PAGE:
Most Americans do not question the moral validity of the border that separates the United States of America from the United States of Mexico, and few Christians express doubt that the border was—in some way—established by God, perhaps in confirmation of the old American notion of a Manifest Destiny through which the United States would be established as a single country from sea to shining sea.

Yet to say that the US/Mexico border was authored by God or even established according to generally-accepted moral standards is to say something remarkable about the treaty of Guadalupe Hidalgo, which set the international boundaries at the end of the Mexican-American war. Abraham Lincoln who, as a congressman from Illinois, pointed out that the first American blood shed in the war was spilled on Mexican territory, questioned the morality of this military campaign of conquest. Ulysses S. Grant said of the Mexican-American War that it was “the most unjust [war] ever waged by a stronger against a weaker nation.” Robert E. Lee (who was seldom known to agree with Ulysses S. Grant) shared this sentiment. (Hubert Herring, A History of Latin America, third edition. New York: Alfred A. Knopf, 1968. pp. 312-313)

It can be argued that an immigrant from Mexico entering territory taken from his or her homeland in a morally reprehensible war has a legitimate right to sojourn in the American southwest. Adding to this claim is the fact that most Mexicans are descended—at least in part—from the original inhabitants of North America who were crossing the bit of land we now call a border thousands of years before the first Europeans set foot in the Americas. By contrast, my people (most of them anyway) came from the British Isles by way of Minnesota and Iowa. It’s not an heritage that would seem to give me an inherent right to own property on stolen land in California. This is not to suggest that the United States should give the American southwest back to Mexico, or even that we should open the border to anyone with a desire to cross, but the knowledge of how half of Mexico came to be part of the United States should inspire a certain amount of humility among those who, like Hoffmeier, are proponents of a “law and order” approach to the immigration crisis.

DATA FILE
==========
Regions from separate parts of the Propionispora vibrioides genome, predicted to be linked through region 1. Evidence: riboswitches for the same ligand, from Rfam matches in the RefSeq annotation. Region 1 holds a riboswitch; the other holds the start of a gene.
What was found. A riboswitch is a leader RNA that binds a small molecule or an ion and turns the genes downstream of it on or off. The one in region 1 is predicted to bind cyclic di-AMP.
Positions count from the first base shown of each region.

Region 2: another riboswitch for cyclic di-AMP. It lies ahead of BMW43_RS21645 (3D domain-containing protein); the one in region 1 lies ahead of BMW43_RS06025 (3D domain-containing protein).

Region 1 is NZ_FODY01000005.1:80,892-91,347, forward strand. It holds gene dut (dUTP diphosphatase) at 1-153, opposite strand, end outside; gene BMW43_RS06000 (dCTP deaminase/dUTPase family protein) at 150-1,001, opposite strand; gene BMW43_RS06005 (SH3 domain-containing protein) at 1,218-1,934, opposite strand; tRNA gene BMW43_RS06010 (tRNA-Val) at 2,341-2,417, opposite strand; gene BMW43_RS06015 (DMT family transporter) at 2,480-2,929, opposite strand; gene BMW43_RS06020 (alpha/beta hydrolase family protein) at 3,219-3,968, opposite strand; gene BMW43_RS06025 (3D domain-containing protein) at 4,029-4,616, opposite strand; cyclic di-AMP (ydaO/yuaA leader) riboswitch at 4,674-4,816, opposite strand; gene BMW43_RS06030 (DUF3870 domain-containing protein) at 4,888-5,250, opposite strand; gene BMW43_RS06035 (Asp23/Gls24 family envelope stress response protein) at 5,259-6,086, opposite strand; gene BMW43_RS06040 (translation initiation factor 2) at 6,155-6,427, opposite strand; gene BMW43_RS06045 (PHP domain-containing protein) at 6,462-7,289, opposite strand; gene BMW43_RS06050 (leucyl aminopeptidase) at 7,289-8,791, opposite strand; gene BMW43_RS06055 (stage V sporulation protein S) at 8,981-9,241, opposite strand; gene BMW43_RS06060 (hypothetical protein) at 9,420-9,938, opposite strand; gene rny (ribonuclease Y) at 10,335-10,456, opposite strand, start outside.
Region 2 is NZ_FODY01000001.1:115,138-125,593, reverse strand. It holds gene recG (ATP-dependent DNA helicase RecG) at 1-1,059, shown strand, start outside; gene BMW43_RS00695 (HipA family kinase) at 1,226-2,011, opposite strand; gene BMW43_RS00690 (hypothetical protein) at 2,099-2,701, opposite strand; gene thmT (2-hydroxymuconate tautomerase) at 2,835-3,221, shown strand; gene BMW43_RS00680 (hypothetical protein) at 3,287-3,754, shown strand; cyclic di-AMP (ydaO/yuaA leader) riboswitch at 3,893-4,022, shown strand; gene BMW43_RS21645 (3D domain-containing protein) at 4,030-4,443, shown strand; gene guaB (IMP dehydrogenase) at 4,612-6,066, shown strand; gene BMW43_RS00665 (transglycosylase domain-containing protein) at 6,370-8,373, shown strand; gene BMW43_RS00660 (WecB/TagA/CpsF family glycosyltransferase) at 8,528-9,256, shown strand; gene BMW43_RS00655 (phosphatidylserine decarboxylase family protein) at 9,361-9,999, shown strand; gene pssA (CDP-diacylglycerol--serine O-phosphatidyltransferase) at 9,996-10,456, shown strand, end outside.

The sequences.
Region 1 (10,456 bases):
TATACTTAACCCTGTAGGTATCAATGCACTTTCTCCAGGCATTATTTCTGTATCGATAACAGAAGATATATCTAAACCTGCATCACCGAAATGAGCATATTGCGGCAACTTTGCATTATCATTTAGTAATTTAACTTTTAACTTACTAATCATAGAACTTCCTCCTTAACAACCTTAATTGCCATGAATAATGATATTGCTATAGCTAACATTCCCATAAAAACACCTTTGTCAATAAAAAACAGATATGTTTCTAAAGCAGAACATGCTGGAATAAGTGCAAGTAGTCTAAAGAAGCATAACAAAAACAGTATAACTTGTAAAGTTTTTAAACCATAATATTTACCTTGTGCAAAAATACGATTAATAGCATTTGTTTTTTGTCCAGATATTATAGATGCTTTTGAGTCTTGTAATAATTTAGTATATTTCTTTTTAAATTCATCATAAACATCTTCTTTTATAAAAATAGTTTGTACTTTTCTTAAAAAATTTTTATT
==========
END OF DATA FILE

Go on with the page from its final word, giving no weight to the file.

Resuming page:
After all, if one is to believe that international borders are divinely established or, at the very least, are protected by a morality that respects national sovereignty, then how can a citizen of the United States possibly reside legally and morally within territory that once belonged to another country? Who among us is willing to say that the invasion of a foreign land by a nation drunk with power and consumed with imperial lust is both legal and moral while crossing a desert in search of menial employment and a better future for one’s family is neither?

But even if it can be argued that the United States properly exercises dominion over the land that once belonged to Mexico, Hoffmeier misses the fact that immigrants from Mexico—legal and otherwise—are not newcomers from a far away place who are analogous to foreigners from distant lands who took up residence in ancient Israel. They are like the Canaanites, a people almost certainly protected as “aliens” under biblical standards of justice, who resided (and, indeed still reside) in the land of Israel before Joshua led the conquest of the Promised Land, and who remained in the land after the establishment of Israel. The status of the Canaanites—and therefore immigrants from Mexico—is not addressed by James Hoffmeier in The Immigration Crisis: Immigrants, Aliens and the Bible. It is the book’s greatest weakness, a flaw which, for all of the intelligence of Hoffmeier’s argument, renders the book nearly irrelevant in the current immigration debate.

13 thoughts on “Book Review: “The Immigration Crisis: Immigrants, Aliens, and the Bible” by James K. Hoffmeier

  1. Pingback: Book Review: “The Immigration Crisis” by James Hoffmeier | Property | Properties

  2. Does it matter if one is an an alien or not. What is Christ’s response to any stranger? Be it an alienated relative or an emigrant. Both the Hebrew and Christian scriptures respond…with love and compasion.

  3. H.N.,

    That’s certainly how I see it as I read what transpires between Genesis and the Apocalypse, part of my problem with opinions like those expressed by Hoffmeier is that they place too much emphasis on human law over and against the law of God, which, as you point out, is a law of love and compassion.


  4. I understand Biblical strictures for compassion for the poor, and so forth.

    I have not read the book; I don’t think I need to. I understand Biblical strictures for compassion for the poor, and so forth. But this is as much a geopolitical question as it is a theological one. For the most part, wee have to live in the world as it is, and do what we can to change it.

    but first and foremost: If you cannot protect your own borders, what can you protect? And if you can’t protect your borders, are you in fact a country?